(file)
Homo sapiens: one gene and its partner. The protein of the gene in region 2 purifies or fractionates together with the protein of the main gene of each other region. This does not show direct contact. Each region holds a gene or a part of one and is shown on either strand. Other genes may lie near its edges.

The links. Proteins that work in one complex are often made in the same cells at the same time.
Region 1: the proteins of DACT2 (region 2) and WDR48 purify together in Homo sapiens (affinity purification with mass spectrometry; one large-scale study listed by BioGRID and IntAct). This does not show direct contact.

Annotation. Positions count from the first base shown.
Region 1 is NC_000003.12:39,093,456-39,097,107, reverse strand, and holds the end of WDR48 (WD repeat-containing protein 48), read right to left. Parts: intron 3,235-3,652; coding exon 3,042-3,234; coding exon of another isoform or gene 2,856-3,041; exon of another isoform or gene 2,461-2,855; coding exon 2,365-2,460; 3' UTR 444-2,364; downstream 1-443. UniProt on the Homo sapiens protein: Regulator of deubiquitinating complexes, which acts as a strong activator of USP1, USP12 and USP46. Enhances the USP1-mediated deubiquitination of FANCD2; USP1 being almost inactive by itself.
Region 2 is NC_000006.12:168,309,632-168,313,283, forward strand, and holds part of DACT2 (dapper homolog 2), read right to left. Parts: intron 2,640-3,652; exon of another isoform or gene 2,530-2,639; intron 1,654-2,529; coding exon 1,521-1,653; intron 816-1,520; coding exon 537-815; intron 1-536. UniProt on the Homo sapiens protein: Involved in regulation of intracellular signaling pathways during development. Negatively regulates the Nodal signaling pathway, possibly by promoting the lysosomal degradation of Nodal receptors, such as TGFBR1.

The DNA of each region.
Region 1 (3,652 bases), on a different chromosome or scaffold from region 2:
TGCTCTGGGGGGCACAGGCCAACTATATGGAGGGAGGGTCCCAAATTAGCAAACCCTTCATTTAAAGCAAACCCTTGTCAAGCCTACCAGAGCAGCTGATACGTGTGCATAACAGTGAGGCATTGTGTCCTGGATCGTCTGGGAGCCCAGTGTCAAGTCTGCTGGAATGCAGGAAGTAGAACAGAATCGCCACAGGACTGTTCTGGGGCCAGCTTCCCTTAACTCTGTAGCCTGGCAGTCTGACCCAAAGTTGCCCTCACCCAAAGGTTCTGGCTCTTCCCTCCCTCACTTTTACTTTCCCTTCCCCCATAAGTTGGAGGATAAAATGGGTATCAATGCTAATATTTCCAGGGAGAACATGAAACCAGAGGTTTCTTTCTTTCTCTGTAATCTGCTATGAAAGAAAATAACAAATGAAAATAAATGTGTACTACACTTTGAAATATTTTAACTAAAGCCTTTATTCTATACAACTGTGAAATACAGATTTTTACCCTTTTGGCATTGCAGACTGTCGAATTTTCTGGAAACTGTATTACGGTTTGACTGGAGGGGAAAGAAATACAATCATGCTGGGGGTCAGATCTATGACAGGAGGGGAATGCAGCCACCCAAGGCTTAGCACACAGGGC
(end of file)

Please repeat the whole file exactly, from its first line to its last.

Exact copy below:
Homo sapiens: one gene and its partner. The protein of the gene in region 2 purifies or fractionates together with the protein of the main gene of each other region. This does not show direct contact. Each region holds a gene or a part of one and is shown on either strand. Other genes may lie near its edges.

The links. Proteins that work in one complex are often made in the same cells at the same time.
Region 1: the proteins of DACT2 (region 2) and WDR48 purify together in Homo sapiens (affinity purification with mass spectrometry; one large-scale study listed by BioGRID and IntAct). This does not show direct contact.

Annotation. Positions count from the first base shown.
Region 1 is NC_000003.12:39,093,456-39,097,107, reverse strand, and holds the end of WDR48 (WD repeat-containing protein 48), read right to left. Parts: intron 3,235-3,652; coding exon 3,042-3,234; coding exon of another isoform or gene 2,856-3,041; exon of another isoform or gene 2,461-2,855; coding exon 2,365-2,460; 3' UTR 444-2,364; downstream 1-443. UniProt on the Homo sapiens protein: Regulator of deubiquitinating complexes, which acts as a strong activator of USP1, USP12 and USP46. Enhances the USP1-mediated deubiquitination of FANCD2; USP1 being almost inactive by itself.
Region 2 is NC_000006.12:168,309,632-168,313,283, forward strand, and holds part of DACT2 (dapper homolog 2), read right to left. Parts: intron 2,640-3,652; exon of another isoform or gene 2,530-2,639; intron 1,654-2,529; coding exon 1,521-1,653; intron 816-1,520; coding exon 537-815; intron 1-536. UniProt on the Homo sapiens protein: Involved in regulation of intracellular signaling pathways during development. Negatively regulates the Nodal signaling pathway, possibly by promoting the lysosomal degradation of Nodal receptors, such as TGFBR1.

The DNA of each region.
Region 1 (3,652 bases), on a different chromosome or scaffold from region 2:
TGCTCTGGGGGGCACAGGCCAACTATATGGAGGGAGGGTCCCAAATTAGCAAACCCTTCATTTAAAGCAAACCCTTGTCAAGCCTACCAGAGCAGCTGATACGTGTGCATAACAGTGAGGCATTGTGTCCTGGATCGTCTGGGAGCCCAGTGTCAAGTCTGCTGGAATGCAGGAAGTAGAACAGAATCGCCACAGGACTGTTCTGGGGCCAGCTTCCCTTAACTCTGTAGCCTGGCAGTCTGACCCAAAGTTGCCCTCACCCAAAGGTTCTGGCTCTTCCCTCCCTCACTTTTACTTTCCCTTCCCCCATAAGTTGGAGGATAAAATGGGTATCAATGCTAATATTTCCAGGGAGAACATGAAACCAGAGGTTTCTTTCTTTCTCTGTAATCTGCTATGAAAGAAAATAACAAATGAAAATAAATGTGTACTACACTTTGAAATATTTTAACTAAAGCCTTTATTCTATACAACTGTGAAATACAGATTTTTACCCTTTTGGCATTGCAGACTGTCGAATTTTCTGGAAACTGTATTACGGTTTGACTGGAGGGGAAAGAAATACAATCATGCTGGGGGTCAGATCTATGACAGGAGGGGAATGCAGCCACCCAAGGCTTAGCACACAGGGC